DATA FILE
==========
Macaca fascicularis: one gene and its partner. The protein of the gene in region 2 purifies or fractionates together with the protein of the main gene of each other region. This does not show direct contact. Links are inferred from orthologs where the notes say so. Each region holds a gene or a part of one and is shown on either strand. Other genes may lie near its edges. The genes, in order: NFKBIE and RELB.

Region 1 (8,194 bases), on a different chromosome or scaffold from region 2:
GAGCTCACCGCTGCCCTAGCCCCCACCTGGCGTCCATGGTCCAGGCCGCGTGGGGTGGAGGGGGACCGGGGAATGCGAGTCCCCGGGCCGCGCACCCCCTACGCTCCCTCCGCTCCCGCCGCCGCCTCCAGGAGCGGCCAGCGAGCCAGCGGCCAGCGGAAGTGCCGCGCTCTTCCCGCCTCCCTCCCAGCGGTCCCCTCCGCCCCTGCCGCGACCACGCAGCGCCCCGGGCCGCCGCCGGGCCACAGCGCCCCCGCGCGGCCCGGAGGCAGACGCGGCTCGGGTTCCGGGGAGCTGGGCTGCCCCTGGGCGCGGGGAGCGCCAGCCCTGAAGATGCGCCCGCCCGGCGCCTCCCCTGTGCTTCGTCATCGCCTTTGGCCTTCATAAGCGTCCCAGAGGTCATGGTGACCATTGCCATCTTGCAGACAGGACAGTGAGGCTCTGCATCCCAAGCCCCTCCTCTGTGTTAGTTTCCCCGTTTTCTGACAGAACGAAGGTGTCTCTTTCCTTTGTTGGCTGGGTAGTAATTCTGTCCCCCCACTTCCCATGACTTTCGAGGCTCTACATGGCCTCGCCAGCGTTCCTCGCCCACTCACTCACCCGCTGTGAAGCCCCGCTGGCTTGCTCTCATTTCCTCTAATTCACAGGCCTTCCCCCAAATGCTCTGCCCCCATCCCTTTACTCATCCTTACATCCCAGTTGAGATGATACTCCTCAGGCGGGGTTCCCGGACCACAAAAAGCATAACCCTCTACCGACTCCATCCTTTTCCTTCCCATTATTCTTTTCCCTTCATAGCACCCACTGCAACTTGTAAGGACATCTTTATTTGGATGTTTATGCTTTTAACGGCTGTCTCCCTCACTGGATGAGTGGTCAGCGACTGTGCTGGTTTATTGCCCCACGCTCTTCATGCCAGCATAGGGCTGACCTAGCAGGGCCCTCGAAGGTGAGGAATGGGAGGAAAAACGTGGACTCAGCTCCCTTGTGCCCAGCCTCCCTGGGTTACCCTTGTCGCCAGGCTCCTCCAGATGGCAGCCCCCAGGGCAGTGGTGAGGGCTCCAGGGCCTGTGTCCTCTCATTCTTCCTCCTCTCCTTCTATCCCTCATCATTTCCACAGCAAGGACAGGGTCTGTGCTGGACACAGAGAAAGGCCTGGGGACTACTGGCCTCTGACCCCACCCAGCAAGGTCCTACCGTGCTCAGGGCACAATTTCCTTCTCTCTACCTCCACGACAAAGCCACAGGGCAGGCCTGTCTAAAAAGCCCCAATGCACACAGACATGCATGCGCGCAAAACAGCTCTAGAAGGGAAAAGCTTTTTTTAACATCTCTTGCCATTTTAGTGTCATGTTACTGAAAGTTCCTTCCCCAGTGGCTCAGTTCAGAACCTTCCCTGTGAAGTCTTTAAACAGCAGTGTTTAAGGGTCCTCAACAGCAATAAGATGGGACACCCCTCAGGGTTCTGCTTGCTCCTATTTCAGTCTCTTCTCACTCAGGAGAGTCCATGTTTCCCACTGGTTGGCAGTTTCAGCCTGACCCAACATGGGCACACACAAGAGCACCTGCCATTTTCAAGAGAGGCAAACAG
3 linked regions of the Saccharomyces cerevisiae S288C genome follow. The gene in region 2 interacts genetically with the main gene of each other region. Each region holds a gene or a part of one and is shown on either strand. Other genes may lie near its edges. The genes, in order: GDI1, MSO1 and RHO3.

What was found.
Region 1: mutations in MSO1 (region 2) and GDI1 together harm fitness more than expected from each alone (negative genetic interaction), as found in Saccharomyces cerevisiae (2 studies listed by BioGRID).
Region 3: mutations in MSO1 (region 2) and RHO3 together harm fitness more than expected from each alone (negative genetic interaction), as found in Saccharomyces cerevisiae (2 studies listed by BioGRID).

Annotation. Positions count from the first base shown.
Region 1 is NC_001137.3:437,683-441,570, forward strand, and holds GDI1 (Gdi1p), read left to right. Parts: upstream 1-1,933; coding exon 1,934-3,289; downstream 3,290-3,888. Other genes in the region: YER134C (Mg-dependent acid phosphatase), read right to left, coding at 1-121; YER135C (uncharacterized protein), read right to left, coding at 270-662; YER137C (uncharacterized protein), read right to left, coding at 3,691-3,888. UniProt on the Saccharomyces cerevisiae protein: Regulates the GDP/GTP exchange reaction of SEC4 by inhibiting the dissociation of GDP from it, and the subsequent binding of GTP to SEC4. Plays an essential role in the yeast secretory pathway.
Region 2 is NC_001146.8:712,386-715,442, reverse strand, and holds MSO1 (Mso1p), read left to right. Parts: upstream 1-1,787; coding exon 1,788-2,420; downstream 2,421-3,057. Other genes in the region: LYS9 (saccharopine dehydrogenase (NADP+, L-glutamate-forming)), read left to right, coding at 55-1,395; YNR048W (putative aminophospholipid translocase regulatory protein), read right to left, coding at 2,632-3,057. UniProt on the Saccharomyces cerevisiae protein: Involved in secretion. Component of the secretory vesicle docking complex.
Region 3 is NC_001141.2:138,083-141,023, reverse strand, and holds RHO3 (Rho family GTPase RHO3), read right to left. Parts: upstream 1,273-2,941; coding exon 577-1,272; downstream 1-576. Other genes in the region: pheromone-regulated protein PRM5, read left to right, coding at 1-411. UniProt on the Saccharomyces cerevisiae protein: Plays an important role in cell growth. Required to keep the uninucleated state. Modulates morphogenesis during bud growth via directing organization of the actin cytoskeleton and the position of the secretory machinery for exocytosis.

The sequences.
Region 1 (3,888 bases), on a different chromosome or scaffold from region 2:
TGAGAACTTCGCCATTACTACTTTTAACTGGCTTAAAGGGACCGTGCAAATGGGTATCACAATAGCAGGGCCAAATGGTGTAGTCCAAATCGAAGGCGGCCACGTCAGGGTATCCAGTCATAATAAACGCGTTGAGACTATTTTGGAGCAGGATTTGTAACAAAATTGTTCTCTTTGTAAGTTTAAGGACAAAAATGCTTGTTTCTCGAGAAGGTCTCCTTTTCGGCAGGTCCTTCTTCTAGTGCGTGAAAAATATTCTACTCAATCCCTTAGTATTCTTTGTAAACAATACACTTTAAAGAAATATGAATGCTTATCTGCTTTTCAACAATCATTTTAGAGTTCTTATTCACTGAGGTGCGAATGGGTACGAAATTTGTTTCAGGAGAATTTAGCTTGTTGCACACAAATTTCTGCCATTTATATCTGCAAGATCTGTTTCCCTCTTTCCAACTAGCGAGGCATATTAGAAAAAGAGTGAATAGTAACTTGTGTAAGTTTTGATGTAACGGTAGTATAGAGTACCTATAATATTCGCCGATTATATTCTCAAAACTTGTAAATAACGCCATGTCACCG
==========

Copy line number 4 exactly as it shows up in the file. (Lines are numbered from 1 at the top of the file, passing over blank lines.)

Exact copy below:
3 linked regions of the Saccharomyces cerevisiae S288C genome follow. The gene in region 2 interacts genetically with the main gene of each other region. Each region holds a gene or a part of one and is shown on either strand. Other genes may lie near its edges. The genes, in order: GDI1, MSO1 and RHO3.